press release

From 20 January until 30 March 2008, Marres Centre for Contemporary Culture in Maastricht, the Netherlands, will be presenting the exhibition Sound of Music, as part of ‘The Collector’. This exhibition is the upshot of a joint project by FRAC Nord-Pas de Calais (France) and Marres. The exhibition will centre on works from the FRAC collection, supplemented with other loans. Sound of Music addresses the impact of new technologies and the relationship between digital images and music.

In the past, Marres already offered various reflections on the notion of ‘The Collector’ with such exhibitions as Die Dinge, Négritude and La Collection Imaginaire. Where Die Dinge emphasised the opening up of collections and the issue of collection mobility, Négritude further discussed the collection as identity, while La Collection Imaginaire questioned the position of the collector. With Sound of Music, Marres focuses on yet another aspect of ‘The Collector’ by reinterpreting a museum collection within the context of a presentation institute for visual arts and design. Thanks to the work by Mark Leckey that will be on show, Sound of Music also builds a bridge between the Die Dinge exhibition – in which John Cage’s chance-based method was used as part of the exhibition model – and the next exhibition to be organised as part of 'The Flâneur’.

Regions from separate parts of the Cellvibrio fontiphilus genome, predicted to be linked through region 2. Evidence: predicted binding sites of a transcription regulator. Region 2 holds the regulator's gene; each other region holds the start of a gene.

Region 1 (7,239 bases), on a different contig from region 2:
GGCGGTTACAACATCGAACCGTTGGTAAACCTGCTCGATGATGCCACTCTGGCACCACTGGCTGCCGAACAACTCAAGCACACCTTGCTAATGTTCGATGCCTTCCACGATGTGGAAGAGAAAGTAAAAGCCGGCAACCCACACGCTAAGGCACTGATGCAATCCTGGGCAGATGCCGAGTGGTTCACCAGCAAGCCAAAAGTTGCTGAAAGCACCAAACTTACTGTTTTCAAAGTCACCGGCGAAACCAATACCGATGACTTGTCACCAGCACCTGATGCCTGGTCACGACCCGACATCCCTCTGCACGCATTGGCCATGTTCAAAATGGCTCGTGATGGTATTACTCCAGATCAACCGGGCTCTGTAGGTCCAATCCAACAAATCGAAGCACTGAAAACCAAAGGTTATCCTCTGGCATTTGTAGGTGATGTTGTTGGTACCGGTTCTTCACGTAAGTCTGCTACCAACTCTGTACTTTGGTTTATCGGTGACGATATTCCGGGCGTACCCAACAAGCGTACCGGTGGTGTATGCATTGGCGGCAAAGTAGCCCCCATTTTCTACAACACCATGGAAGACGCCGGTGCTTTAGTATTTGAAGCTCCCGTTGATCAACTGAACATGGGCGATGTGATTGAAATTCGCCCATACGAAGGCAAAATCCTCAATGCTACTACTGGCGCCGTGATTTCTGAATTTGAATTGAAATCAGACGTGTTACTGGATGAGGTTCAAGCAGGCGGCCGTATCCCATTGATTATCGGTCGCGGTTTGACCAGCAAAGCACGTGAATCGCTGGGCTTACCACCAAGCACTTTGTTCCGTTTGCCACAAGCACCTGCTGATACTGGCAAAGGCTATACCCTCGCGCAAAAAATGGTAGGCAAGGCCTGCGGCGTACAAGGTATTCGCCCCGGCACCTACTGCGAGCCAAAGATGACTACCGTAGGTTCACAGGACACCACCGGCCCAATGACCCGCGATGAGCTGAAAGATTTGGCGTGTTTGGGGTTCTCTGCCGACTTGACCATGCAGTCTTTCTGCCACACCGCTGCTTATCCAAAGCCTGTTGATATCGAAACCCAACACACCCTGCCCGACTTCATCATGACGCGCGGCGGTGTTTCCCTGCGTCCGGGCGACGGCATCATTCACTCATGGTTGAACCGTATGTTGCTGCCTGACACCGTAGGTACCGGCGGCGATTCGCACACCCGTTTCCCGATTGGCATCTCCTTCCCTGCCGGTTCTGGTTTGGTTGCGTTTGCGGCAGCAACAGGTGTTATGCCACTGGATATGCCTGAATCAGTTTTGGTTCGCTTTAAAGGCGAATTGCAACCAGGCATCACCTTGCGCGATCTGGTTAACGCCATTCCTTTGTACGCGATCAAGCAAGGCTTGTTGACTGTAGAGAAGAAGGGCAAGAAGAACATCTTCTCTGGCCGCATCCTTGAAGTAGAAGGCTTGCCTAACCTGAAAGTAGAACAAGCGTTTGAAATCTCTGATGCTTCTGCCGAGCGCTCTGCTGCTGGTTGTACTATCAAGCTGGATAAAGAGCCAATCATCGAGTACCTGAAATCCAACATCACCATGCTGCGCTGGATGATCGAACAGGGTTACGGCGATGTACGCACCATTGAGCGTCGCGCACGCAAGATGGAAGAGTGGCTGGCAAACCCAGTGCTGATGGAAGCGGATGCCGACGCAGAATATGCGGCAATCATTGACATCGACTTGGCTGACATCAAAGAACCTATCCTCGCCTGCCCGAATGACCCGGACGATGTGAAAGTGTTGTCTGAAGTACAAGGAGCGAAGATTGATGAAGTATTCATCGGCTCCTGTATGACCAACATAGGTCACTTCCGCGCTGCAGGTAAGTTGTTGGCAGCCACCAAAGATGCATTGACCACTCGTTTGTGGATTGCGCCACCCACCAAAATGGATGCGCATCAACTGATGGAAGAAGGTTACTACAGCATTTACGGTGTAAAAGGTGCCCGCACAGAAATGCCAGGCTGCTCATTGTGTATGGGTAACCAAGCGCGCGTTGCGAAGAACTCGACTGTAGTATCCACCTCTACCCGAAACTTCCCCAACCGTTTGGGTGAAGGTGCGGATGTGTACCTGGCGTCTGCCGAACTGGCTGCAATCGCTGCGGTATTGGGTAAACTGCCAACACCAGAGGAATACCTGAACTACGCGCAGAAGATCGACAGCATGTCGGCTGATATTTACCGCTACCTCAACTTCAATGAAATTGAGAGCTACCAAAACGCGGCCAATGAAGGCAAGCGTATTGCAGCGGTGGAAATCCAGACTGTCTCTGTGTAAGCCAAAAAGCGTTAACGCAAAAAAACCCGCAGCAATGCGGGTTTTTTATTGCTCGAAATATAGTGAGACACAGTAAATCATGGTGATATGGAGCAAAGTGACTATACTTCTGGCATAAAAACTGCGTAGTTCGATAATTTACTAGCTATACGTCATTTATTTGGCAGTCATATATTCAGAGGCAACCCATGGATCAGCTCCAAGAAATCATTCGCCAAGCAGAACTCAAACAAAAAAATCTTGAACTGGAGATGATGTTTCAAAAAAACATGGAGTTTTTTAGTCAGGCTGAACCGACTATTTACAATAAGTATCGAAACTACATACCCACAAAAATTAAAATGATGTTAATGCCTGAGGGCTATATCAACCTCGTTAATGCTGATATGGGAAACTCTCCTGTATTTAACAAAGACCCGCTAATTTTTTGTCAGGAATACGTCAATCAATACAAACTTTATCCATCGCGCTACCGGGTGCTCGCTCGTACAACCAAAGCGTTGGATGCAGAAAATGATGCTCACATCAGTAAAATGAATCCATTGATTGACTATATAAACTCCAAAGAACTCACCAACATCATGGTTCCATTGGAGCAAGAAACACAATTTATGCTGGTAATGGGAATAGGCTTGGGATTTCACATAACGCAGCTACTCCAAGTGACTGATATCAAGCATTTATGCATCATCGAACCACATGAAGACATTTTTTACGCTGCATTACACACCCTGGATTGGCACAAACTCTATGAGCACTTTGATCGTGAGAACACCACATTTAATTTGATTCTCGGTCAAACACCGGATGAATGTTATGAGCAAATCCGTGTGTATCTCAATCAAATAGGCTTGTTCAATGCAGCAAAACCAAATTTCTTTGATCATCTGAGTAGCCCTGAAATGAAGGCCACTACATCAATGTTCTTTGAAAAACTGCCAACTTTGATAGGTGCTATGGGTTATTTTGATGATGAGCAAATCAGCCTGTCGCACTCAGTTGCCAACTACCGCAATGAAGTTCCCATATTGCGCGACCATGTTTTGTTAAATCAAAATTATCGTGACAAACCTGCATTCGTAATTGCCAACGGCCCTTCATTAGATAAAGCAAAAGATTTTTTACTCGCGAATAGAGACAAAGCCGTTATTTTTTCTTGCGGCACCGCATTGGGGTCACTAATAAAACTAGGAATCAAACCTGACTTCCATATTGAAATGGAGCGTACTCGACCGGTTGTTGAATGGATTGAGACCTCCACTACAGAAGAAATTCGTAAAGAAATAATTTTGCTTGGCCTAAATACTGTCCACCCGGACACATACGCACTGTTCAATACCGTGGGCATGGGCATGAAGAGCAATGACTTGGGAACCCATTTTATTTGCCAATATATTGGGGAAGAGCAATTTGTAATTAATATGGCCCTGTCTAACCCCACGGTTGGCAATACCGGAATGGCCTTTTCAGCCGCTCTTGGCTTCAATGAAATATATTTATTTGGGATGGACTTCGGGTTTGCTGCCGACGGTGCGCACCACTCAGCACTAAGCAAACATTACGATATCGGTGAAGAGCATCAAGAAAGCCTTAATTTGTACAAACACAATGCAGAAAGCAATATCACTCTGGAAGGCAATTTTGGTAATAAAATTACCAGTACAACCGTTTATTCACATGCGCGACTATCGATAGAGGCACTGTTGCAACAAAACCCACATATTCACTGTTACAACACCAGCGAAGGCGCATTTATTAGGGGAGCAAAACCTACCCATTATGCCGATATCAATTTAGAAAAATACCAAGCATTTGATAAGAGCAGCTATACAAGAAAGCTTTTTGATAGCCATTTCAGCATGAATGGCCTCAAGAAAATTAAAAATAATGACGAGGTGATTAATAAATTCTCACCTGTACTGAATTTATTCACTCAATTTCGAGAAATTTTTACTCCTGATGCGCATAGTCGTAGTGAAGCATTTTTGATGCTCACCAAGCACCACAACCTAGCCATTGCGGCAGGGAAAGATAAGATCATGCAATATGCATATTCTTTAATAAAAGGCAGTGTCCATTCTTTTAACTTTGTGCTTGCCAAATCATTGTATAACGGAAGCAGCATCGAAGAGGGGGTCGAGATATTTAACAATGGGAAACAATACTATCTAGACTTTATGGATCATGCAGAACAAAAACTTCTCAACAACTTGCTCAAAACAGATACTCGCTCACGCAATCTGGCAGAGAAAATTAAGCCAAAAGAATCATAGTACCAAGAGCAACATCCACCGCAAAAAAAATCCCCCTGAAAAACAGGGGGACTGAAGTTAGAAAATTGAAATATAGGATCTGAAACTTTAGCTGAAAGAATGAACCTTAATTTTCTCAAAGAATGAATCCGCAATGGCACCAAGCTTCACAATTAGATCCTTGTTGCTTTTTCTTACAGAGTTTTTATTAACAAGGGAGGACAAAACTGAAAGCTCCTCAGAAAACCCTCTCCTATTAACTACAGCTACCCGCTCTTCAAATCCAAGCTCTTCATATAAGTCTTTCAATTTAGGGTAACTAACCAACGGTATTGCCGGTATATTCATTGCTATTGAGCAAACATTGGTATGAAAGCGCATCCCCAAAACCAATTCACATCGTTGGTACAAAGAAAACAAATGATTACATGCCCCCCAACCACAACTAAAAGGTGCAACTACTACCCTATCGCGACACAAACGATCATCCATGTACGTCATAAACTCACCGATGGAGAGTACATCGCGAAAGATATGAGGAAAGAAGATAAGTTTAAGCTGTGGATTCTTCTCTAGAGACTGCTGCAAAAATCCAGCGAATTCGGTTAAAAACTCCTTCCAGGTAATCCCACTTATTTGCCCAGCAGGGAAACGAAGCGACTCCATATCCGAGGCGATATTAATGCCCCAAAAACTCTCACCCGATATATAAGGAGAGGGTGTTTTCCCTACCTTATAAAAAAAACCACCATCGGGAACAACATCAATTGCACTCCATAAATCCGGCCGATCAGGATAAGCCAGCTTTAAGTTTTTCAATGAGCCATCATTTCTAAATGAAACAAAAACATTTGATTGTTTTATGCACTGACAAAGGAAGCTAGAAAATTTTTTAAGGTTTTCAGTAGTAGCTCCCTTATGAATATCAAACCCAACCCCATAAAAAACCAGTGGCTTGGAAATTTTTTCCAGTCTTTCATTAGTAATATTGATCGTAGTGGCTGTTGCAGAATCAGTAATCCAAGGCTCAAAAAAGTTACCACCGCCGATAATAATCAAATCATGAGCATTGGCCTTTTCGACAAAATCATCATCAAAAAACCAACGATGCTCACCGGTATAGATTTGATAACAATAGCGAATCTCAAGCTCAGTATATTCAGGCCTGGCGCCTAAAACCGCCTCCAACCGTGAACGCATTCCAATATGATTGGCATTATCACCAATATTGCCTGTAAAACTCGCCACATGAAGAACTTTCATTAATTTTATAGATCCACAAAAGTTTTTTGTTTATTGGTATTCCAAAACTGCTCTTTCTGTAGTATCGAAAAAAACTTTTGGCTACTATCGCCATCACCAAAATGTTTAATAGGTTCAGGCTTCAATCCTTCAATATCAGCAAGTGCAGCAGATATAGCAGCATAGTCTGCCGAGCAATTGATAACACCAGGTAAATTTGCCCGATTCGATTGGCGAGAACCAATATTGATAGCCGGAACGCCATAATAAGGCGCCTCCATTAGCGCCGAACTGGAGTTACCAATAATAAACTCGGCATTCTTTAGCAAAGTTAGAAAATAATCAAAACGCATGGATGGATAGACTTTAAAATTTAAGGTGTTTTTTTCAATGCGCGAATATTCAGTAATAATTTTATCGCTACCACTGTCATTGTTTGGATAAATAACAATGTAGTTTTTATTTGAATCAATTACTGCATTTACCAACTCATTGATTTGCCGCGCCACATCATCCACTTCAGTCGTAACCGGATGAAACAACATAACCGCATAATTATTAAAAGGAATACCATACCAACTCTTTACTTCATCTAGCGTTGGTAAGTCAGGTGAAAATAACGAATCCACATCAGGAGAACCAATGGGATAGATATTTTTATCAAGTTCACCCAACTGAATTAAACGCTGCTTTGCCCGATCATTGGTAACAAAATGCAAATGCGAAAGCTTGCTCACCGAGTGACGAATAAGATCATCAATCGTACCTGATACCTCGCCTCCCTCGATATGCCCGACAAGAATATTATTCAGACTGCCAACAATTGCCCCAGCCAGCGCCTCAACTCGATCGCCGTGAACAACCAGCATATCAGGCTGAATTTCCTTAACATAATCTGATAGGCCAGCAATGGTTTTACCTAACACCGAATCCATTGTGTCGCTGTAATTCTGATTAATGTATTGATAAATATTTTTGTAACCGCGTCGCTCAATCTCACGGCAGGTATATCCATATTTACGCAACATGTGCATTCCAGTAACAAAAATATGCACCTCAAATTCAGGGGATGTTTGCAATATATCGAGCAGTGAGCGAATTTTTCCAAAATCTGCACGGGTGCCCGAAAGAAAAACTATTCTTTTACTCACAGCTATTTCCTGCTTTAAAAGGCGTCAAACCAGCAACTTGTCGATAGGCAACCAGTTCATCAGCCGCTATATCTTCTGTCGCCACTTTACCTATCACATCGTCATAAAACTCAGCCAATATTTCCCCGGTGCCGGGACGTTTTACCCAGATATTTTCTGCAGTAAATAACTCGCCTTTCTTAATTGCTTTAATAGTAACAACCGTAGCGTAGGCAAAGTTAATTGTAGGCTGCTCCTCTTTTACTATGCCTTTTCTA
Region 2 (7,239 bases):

Digital images and digital music have become an integral part of our daily environment. But even long before the current technical possibilities, artists already interlinked the domains of images and sound. As far back as the first decades of the 20th century – an era that produced such prophetic composers as Debussy – visual artists were using musically inspired elements of composition and structure, signs and codes, rhythm and dynamics, nuance and harmony. Music became, first and foremost, a reference for artists who wanted to liberate representation itself and had in mind a more abstract way of working. Erik Satie was not, as Man Ray said, ‘the only musician of his time to have eyes’, but he did write musical history with his ‘musique d’ameublement’; scores with graphical notation, text and instructions for set design. In the 1960s, these ideas were elaborated by John Cage and La Monte Young, both affiliated with the Fluxus movement. Music was detached from its score, its perception was the focus of performances, happenings and installations – and sound art was born.

Sound of Music offers a differentiated route along a hybrid track of sound sculptures (Angela Bulloch, Cerith Wyn Evans), design (Achille & Pier Giacomo Castiglioni) and graphics (Jeremy Deller, Scott King). This covers both the pioneers (John Cage) and their successors (Pierre Huyghe), as well as the youngest generation. Organised around multi-disciplinary labels, the contemporary music scene resounds in the different works.

The exhibition is accompanied by a catalogue, available at the Marres Bookstore.

only in german

the Collector:
Sound of Music
Kurator: Hilde Teerlinck

Künstler: Art & Language  (Terry Atkinson & Michael Baldwin), Robert Barry, Angela Bulloch, Ellen Cantor & John Cussans, Achille Castiglioni & Pier Giacomo Castiglioni , Francois Curlet & Michel François, Jeremy Deller, Pierre Huyghe, Scott King, Vera Molnar / Francois Molnar, Dennis Oppenheim, Allen Ruppersberg, S.M.S. (John Cage, La Monte Young, Marian Zazeela), Cerith Wyn Evans, La Monte Young, Anton Corbijn, Mark Leckey, Rainier Lericolais, Christian Marclay, Susan Philipsz.